Keeping the grandkids happy and occupied can sometimes tax even the most creative mind. Here are a number of activities you might like to think about. They're easy to do and cheap to fund and should keep them happy for hours.
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Simple DIY games can be very satisfying for kids and can often be played on the spur of the moment, or on the go, much more easily than board games. Pong Hau K’i is a simple board game from China. It is also a traditional game in Korea, where it is known as Ou-moul-ko-no.
The rules are so simple that children of almost any age can learn to play. While Pong Hau K’i is not a three in a row variation game like Tapatan, if your child understands how to play Tic Tac Toe, he or she can play Pong Hau K’i. You can easily make your own game board yourself and play it anywhere at home, or even on the go. whatwedoallday.com has a video of how to set up and play the game that is worth watching. You can access it here.
What you need:
Each game board consists of 5 vertices and 7 edges (see right) and each player needs two markers. Any small items such as buttons, or coins will work.
Players place their markers as shown: player one takes the upper corners, player two takes the lower corners.
The first player moves one of his pieces into the center. Then players take turns moving counters until one player has blocked the other from moving.
That’s it! It’s so simple, but often the game can go on for quite some time.
Optional: If the same three moves are repeated three times, a tie is called.
BALLOON PING PONG
Nine holes is a 3 in a row game for kids. It had been widely played in England since the middle ages. It is traditionally played with holes (hence the name) and pegs, but you can fashion an easy DIY paper and token version of this simple abstract strategy game.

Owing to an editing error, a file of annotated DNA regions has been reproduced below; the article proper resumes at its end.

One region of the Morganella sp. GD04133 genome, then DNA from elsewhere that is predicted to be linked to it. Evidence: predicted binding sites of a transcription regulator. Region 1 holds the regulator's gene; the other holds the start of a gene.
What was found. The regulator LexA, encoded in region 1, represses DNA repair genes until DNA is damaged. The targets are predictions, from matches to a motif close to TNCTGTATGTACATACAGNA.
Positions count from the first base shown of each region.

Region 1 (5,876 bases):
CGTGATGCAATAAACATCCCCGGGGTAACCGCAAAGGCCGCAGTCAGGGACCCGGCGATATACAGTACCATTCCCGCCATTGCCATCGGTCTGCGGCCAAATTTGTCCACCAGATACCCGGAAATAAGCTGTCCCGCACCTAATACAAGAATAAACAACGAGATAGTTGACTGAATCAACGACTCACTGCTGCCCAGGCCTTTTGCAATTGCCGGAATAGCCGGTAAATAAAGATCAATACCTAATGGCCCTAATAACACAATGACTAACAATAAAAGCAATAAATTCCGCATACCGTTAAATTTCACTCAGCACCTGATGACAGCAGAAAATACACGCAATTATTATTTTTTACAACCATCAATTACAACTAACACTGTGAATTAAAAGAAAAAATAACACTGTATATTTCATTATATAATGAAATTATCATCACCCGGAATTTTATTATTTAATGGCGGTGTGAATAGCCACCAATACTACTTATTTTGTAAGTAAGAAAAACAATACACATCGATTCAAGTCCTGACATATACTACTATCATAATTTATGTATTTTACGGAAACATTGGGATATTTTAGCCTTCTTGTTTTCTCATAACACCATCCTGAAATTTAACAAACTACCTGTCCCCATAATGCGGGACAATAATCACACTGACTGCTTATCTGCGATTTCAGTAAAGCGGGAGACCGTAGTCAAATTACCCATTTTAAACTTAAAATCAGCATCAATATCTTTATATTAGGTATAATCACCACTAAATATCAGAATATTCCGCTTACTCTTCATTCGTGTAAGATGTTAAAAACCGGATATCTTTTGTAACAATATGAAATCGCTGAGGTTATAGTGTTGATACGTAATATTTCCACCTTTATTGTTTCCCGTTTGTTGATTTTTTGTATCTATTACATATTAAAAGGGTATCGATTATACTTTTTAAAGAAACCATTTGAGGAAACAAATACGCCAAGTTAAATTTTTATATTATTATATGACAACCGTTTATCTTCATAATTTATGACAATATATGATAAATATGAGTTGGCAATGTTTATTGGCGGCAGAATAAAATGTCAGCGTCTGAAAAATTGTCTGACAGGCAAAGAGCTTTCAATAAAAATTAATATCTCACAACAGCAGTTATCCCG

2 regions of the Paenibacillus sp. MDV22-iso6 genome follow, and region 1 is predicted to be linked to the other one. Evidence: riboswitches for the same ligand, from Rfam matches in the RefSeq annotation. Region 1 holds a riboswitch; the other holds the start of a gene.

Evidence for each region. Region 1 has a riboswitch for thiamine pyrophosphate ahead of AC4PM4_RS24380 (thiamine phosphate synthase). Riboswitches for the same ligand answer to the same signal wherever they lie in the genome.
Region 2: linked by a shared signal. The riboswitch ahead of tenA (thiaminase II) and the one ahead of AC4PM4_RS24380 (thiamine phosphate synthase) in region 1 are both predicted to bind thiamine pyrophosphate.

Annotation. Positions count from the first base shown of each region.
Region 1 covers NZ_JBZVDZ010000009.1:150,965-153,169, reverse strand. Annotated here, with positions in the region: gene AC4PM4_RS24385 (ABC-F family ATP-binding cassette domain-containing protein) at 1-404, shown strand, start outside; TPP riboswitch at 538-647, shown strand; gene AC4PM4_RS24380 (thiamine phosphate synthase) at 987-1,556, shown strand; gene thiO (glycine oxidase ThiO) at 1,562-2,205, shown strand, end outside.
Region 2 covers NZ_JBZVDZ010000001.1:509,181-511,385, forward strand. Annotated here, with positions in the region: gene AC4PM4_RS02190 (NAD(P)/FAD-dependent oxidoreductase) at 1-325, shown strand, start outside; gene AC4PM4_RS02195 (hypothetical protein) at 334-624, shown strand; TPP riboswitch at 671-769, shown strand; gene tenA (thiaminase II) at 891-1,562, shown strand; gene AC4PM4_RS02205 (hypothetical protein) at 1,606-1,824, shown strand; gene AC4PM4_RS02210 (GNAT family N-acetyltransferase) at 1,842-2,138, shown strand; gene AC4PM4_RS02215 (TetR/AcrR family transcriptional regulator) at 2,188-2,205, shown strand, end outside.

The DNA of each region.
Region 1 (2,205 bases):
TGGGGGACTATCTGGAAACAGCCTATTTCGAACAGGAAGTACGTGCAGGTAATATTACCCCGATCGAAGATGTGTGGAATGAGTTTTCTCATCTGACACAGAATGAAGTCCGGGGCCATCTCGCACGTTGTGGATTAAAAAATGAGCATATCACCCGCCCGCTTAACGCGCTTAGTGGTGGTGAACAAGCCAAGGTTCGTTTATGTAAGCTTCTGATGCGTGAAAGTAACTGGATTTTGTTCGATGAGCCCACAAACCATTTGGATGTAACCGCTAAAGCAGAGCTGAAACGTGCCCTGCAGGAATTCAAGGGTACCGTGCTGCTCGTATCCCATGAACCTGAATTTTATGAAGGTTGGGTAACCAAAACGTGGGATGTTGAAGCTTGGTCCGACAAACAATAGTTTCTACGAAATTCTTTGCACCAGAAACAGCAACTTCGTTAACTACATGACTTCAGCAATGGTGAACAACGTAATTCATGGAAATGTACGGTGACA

Nine holes is a precursor to the popular Nine Men’s Morris, but is much simpler and thus very easy for young children to learn. Even preschoolers can play, although their strategy skills may still need some encouragement and refinement.
Nine holes is a great alternative to tic tac toe when you are on the go with the kids. Pull out a pen, paper and six coins and you have an instant boredom buster and brain builder. Plus, surprise, surprise, playing games like this can help kids build a strong foundation for learning future skills like coding and mathematics.
HOW TO PLAY NINE HOLES
To be the first player to make a row with 3 tokens. Diagonal rows are not allowed.
Players alternate placing their tokens on the game board. Once all tokens have been placed on a “hole”, players take turns moving tokens, one at a time, along the lines (from “hole” to “hole”) in an attempt to get three in a row.
Watch the fabulous video from Whatwedoallday to see it in action: www.whatdowedoallday.com/nine-holes-game/
This game is ideal for larger groups and a sleepover favourite. Divide the kids up into groups. Give each group a bag filled with props, such as a spoon, toy jewellery, a sock, ball or ribbon. Then give them 15 minutes to construct a skit around the props. This game is so much fun that it doesn’t have to be competitive. If the kids want, though, they can all vote on a winning skit.
TOUCH AND FEEL BOX
Most preschoolers flock to the classroom sensory table as soon as the teachers pull it out. So there is little doubt they will love this entertaining challenge. Find a shoe box or any box that has a lid on it. Cut a hole in one of the sides of the box —large enough for your child to fit his or her hand in. If you want, get creative and decorate the box with glitter and question marks. When you’re ready to play, put an item inside the box and have your children guess what it is. They can ask questions about the item if they need to, or you can offer clues. Get as ooey-gooey as you wish (fresh pumpkin seeds or slimy spaghetti are great choices for Halloween), or use such simple objects as a brush, a toy, a piece of fruit. To make it competitive, you can give a point to the first child to name the object.
THE LISTENING GAME
This game is sure to both educate and delight little ones. Take out several miscellaneous items. Have the children look at all the items, and then take them away. Next, ask one child to hide his or her eyes and listen as you pick up an item and make sounds with it. Ask the child to guess which item made the sound. Examples of items might be a comb (run your fingers along it), a glass (gently tap it), cymbals, shakers, sandpaper, blocks rubbed together, a pot and spoon. Be creative and have fun!